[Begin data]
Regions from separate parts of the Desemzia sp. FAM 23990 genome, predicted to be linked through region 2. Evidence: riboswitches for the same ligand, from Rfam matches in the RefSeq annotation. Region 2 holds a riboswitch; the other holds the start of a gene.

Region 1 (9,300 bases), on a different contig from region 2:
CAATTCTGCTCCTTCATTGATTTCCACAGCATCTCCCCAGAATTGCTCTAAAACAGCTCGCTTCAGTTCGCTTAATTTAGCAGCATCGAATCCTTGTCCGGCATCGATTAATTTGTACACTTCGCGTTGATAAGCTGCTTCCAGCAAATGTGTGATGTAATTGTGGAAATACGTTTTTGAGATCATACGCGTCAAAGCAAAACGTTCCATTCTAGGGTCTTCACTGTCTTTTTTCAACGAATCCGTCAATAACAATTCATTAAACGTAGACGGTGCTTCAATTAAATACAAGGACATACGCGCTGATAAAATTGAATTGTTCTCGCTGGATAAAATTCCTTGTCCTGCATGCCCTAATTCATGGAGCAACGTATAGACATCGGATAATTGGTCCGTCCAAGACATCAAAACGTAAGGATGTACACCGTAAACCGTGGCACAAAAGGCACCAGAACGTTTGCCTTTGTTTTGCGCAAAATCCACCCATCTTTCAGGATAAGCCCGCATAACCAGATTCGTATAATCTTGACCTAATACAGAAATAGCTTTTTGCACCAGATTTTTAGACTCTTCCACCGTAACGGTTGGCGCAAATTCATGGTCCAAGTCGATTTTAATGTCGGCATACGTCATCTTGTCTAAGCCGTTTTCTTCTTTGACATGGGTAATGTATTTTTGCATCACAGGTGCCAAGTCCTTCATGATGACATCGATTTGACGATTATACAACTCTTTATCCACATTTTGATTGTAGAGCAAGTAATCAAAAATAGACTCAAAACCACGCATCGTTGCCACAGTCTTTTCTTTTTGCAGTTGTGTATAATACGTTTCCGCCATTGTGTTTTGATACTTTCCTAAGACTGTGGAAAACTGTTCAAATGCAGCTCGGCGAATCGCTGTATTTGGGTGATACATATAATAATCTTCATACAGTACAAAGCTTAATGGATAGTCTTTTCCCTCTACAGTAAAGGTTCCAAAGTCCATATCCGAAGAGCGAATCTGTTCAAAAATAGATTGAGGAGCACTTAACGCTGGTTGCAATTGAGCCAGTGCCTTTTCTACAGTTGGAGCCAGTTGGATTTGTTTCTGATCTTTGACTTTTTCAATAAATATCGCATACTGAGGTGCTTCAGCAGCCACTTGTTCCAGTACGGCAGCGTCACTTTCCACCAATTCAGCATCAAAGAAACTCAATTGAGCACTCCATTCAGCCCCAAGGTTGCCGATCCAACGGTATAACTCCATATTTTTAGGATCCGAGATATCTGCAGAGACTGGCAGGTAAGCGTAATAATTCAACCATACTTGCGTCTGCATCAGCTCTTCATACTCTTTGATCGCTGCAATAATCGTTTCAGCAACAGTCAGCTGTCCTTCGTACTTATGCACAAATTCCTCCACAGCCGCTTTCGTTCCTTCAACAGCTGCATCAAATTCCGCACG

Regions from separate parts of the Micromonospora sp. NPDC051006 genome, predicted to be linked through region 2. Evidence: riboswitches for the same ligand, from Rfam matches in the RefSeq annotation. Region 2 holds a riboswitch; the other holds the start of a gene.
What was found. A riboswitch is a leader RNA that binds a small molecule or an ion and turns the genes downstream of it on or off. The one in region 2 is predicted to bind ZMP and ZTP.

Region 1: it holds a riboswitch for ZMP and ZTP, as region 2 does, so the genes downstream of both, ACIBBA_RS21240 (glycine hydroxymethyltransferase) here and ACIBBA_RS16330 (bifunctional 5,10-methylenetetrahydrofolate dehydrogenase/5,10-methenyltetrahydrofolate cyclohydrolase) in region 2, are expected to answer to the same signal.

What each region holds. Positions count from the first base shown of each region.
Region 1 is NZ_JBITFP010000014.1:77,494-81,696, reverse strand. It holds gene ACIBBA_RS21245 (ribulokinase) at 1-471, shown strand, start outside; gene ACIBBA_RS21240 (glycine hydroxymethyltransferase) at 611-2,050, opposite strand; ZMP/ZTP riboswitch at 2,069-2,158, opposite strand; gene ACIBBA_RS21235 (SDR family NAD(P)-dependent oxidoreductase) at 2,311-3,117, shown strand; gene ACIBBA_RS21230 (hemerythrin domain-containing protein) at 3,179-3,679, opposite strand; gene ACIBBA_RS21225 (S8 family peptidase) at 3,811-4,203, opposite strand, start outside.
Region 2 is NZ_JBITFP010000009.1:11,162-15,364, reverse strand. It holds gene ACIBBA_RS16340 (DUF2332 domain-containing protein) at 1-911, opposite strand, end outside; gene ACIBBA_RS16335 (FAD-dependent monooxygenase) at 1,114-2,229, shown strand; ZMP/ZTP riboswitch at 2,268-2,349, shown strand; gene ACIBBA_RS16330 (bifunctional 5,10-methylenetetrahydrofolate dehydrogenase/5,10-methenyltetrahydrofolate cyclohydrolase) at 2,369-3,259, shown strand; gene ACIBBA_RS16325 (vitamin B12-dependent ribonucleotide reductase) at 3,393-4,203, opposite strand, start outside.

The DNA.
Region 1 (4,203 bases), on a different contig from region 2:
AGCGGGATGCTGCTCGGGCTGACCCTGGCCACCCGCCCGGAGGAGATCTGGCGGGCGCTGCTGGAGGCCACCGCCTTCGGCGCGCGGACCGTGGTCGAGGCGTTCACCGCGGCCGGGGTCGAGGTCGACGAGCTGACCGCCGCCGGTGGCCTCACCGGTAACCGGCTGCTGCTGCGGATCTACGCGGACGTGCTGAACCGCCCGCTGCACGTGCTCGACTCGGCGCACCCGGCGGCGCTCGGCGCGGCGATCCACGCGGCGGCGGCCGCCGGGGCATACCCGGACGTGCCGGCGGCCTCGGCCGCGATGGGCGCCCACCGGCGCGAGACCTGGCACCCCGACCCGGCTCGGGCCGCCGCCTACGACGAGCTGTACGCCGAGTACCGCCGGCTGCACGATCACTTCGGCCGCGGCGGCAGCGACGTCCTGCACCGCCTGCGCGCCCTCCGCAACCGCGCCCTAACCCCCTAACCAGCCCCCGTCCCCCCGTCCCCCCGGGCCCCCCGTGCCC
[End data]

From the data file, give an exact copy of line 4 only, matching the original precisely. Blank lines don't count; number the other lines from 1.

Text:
Regions from separate parts of the Micromonospora sp. NPDC051006 genome, predicted to be linked through region 2. Evidence: riboswitches for the same ligand, from Rfam matches in the RefSeq annotation. Region 2 holds a riboswitch; the other holds the start of a gene.